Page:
Have some squirrely kids at home these days?  Mine are all climbing the walls and going to school full-day and having physical activities afterwards isn’t denting their energy! I’ve realized this time of year it’s extra important to get that dose of fresh air! We tend to go into hibernation mode this time of year but kids need to get outside even more. Many schools keep kids indoors if it’s raining so they get very little outside time in wet North American climates. I get a lot of inspiration from the websites I’ve listed below – they have amazing ideas for keeping kids engaged with unique activities for encouraging the outdoors! I’ve also teamed up with a new sponsor this season and it’s very exciting. A local mountain, Cypress Mountain has offered my family some excursions on their Mountain to experience this ski season. This is my favorite mountain to ski and I’m so excited to enjoy some bonding time with my children up the mountain. Can I be honest? I went up Cypress Mountain with my boys last winter and it was one of the best days of my parenting journey. I don’t know what happened… could it have been all that fresh air, the memories of skiing when I was a child?  I don’t know but some magic clicked that day and the one-on-one bonding time a had with the boys was intense. You want maximized quality time with your children?  Take them into the wilderness or up a mountain. Talking while riding up a chair lift, the comradely checking on each other while going down the slope, the exhilaration you experience while enjoying a truly beautiful sport is wonderful and it’s one I hope all parents can enjoy once with their children. If you don’t ski – I would suggest an equally great time is snow shoeing, tobogganing or tubing on a ski slope. It is carefree fun and your kids need to see this side of you, completely relaxed and loving the outdoors.

This is a picture of my sons and I on New Year’s Eve. Our first time night skiing and the city lights in the backdrop were stunning!

Two sites that offer wonderful tips on enjoying outdoor winter activities are:

Let The Kids Play – an blog that is probably aimed at more preschool aged children but their articles are so incredible, order children would benefit for the activities too!

The Grass Stain Guru
– helping parents make a resolution to impact physical and mental health for their children – PLAY MORE!


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Resources to Get Parents and Children Outside Enjoying Nature

Summer Fairy Garden and Fairy House

Geocaching – Eco Activity For Entire Family

 

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Going Forward From Earth Day – 5 Tips

We know I’m not one for keeping it short, but I figure I’ve expanded on posts dear to my heart already within the article so I’ll include the link if you’d like more information. I honestly believe that at this point we are all making conscience decisions in our everyday lives and maybe that’s why Earth Day felt a little less hyped this year. If that is the case – that is awesome. If you are new to the process of ‘greening’ your life, here are 5 tips that will help you. Also remember, anything that is harmful to the environment is also toxic to human health. So if you’re not quite ready to change your lifestyle or consumerism for the planet, think about making these changes to help your family live a longer and healthier life.  Here we go!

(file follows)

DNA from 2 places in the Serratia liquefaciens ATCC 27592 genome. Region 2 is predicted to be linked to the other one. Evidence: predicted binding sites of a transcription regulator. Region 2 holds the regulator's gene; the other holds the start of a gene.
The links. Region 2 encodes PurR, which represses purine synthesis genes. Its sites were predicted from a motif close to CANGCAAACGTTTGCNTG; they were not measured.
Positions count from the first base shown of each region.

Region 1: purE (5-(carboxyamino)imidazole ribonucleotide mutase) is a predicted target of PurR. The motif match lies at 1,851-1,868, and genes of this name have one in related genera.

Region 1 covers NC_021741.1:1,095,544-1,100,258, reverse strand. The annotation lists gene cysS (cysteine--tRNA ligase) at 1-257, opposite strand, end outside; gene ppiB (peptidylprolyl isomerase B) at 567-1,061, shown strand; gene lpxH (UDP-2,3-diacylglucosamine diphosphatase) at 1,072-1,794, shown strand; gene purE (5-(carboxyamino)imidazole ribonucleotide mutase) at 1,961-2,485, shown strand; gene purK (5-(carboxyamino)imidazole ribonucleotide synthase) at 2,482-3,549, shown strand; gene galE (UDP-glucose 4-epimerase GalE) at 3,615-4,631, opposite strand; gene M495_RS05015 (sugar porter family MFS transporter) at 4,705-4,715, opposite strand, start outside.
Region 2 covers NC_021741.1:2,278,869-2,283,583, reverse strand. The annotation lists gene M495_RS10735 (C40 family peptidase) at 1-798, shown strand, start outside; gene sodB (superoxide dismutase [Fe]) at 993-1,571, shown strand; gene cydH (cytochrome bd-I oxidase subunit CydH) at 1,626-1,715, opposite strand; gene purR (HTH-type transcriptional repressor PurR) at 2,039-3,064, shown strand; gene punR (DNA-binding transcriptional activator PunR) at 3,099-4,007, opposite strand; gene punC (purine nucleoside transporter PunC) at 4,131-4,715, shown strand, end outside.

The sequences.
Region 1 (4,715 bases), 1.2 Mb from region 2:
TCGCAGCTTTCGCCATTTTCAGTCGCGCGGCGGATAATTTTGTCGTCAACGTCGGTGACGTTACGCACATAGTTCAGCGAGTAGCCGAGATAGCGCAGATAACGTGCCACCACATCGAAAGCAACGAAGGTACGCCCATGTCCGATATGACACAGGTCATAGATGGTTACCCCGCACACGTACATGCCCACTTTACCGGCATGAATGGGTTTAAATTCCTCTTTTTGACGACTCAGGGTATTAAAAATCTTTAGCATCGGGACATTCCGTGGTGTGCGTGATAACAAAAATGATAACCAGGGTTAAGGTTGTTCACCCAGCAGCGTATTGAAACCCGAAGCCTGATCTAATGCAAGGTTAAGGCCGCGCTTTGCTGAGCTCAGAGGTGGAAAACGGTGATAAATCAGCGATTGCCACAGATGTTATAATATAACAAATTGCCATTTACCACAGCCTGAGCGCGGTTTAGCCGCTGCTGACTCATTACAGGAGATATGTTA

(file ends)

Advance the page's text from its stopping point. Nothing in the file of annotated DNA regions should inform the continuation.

1) Vow to never again use the self cleaning option on your oven. This convenience based option is known to kill household pets. Non-stick surfaces combined with very high heat produces a terrible toxic off-gassing that is not healthy for your household. Read more here.

2) Take an hour and review your personal care products on the EWG Skin Deep Cosmetics Database. This is the best resource for identifying cosmetics, sunscreen, personal care products that might contain toxic ingredients. This is a valuable resource to check before you go shopping for that next bottle of shampoo or item for baby. With the number of options out there today, check out how your cosmetics score and switch over to non-toxic, organic products.

3) Think about your family’s fragrance. What does this mean? When you go out in public – is there any part of you that could cause a reaction to someone sensitive to synthetic scents? I get a reaction from people that use dryer sheets or fabric softener. Think about the synthetic scents you omit in public including perfumes, deodorants, household cleaners/air fresheners, and laundry routine. For more information click here.

4) Let the outdoors in! Did you know that the inside of your home is probably filled with more toxins that the outdoors? Ban all room deodorizers and simply open a window. Let the fresh air truly ‘freshen’ your home and eliminate odors. For more information click here.